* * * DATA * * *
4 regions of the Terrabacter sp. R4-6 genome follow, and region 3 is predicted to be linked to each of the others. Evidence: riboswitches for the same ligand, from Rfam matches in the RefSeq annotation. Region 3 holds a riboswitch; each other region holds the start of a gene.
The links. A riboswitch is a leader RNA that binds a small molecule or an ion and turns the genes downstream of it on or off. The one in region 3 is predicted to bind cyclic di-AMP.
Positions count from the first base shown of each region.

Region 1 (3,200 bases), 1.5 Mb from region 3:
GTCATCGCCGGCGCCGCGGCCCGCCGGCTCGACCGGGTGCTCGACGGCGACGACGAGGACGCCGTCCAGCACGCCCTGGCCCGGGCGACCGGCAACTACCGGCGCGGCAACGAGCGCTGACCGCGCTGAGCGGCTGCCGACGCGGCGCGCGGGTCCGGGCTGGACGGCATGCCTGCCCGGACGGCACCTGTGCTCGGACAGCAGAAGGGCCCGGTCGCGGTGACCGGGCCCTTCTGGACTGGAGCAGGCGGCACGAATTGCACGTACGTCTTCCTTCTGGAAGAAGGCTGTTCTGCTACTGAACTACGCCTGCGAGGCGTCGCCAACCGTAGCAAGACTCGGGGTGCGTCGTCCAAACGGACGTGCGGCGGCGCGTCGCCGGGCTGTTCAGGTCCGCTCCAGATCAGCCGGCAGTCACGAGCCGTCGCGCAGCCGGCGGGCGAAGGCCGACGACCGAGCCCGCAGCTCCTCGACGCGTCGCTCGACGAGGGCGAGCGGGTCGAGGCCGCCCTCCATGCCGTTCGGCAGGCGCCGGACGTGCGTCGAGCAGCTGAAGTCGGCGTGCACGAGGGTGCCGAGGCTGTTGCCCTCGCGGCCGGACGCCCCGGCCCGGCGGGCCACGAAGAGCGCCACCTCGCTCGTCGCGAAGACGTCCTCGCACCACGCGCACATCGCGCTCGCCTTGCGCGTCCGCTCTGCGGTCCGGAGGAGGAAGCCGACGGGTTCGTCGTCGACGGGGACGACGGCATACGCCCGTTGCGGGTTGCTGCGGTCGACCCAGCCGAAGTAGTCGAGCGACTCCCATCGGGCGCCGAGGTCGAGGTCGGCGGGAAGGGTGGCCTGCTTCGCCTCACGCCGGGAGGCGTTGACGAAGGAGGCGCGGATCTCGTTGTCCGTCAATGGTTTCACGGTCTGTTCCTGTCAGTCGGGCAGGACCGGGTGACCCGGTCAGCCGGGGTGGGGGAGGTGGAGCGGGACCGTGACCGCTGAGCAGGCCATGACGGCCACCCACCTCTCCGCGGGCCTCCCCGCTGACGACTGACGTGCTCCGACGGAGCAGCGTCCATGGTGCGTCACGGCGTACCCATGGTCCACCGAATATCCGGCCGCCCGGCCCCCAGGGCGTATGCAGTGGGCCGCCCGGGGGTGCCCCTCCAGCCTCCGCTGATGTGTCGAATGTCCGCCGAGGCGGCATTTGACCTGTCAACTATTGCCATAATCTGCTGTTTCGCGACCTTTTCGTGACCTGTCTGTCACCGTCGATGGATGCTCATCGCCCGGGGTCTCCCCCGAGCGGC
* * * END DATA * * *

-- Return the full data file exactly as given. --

4 regions of the Terrabacter sp. R4-6 genome follow, and region 3 is predicted to be linked to each of the others. Evidence: riboswitches for the same ligand, from Rfam matches in the RefSeq annotation. Region 3 holds a riboswitch; each other region holds the start of a gene.
The links. A riboswitch is a leader RNA that binds a small molecule or an ion and turns the genes downstream of it on or off. The one in region 3 is predicted to bind cyclic di-AMP.
Positions count from the first base shown of each region.

Region 1 (3,200 bases), 1.5 Mb from region 3:
GTCATCGCCGGCGCCGCGGCCCGCCGGCTCGACCGGGTGCTCGACGGCGACGACGAGGACGCCGTCCAGCACGCCCTGGCCCGGGCGACCGGCAACTACCGGCGCGGCAACGAGCGCTGACCGCGCTGAGCGGCTGCCGACGCGGCGCGCGGGTCCGGGCTGGACGGCATGCCTGCCCGGACGGCACCTGTGCTCGGACAGCAGAAGGGCCCGGTCGCGGTGACCGGGCCCTTCTGGACTGGAGCAGGCGGCACGAATTGCACGTACGTCTTCCTTCTGGAAGAAGGCTGTTCTGCTACTGAACTACGCCTGCGAGGCGTCGCCAACCGTAGCAAGACTCGGGGTGCGTCGTCCAAACGGACGTGCGGCGGCGCGTCGCCGGGCTGTTCAGGTCCGCTCCAGATCAGCCGGCAGTCACGAGCCGTCGCGCAGCCGGCGGGCGAAGGCCGACGACCGAGCCCGCAGCTCCTCGACGCGTCGCTCGACGAGGGCGAGCGGGTCGAGGCCGCCCTCCATGCCGTTCGGCAGGCGCCGGACGTGCGTCGAGCAGCTGAAGTCGGCGTGCACGAGGGTGCCGAGGCTGTTGCCCTCGCGGCCGGACGCCCCGGCCCGGCGGGCCACGAAGAGCGCCACCTCGCTCGTCGCGAAGACGTCCTCGCACCACGCGCACATCGCGCTCGCCTTGCGCGTCCGCTCTGCGGTCCGGAGGAGGAAGCCGACGGGTTCGTCGTCGACGGGGACGACGGCATACGCCCGTTGCGGGTTGCTGCGGTCGACCCAGCCGAAGTAGTCGAGCGACTCCCATCGGGCGCCGAGGTCGAGGTCGGCGGGAAGGGTGGCCTGCTTCGCCTCACGCCGGGAGGCGTTGACGAAGGAGGCGCGGATCTCGTTGTCCGTCAATGGTTTCACGGTCTGTTCCTGTCAGTCGGGCAGGACCGGGTGACCCGGTCAGCCGGGGTGGGGGAGGTGGAGCGGGACCGTGACCGCTGAGCAGGCCATGACGGCCACCCACCTCTCCGCGGGCCTCCCCGCTGACGACTGACGTGCTCCGACGGAGCAGCGTCCATGGTGCGTCACGGCGTACCCATGGTCCACCGAATATCCGGCCGCCCGGCCCCCAGGGCGTATGCAGTGGGCCGCCCGGGGGTGCCCCTCCAGCCTCCGCTGATGTGTCGAATGTCCGCCGAGGCGGCATTTGACCTGTCAACTATTGCCATAATCTGCTGTTTCGCGACCTTTTCGTGACCTGTCTGTCACCGTCGATGGATGCTCATCGCCCGGGGTCTCCCCCGAGCGGC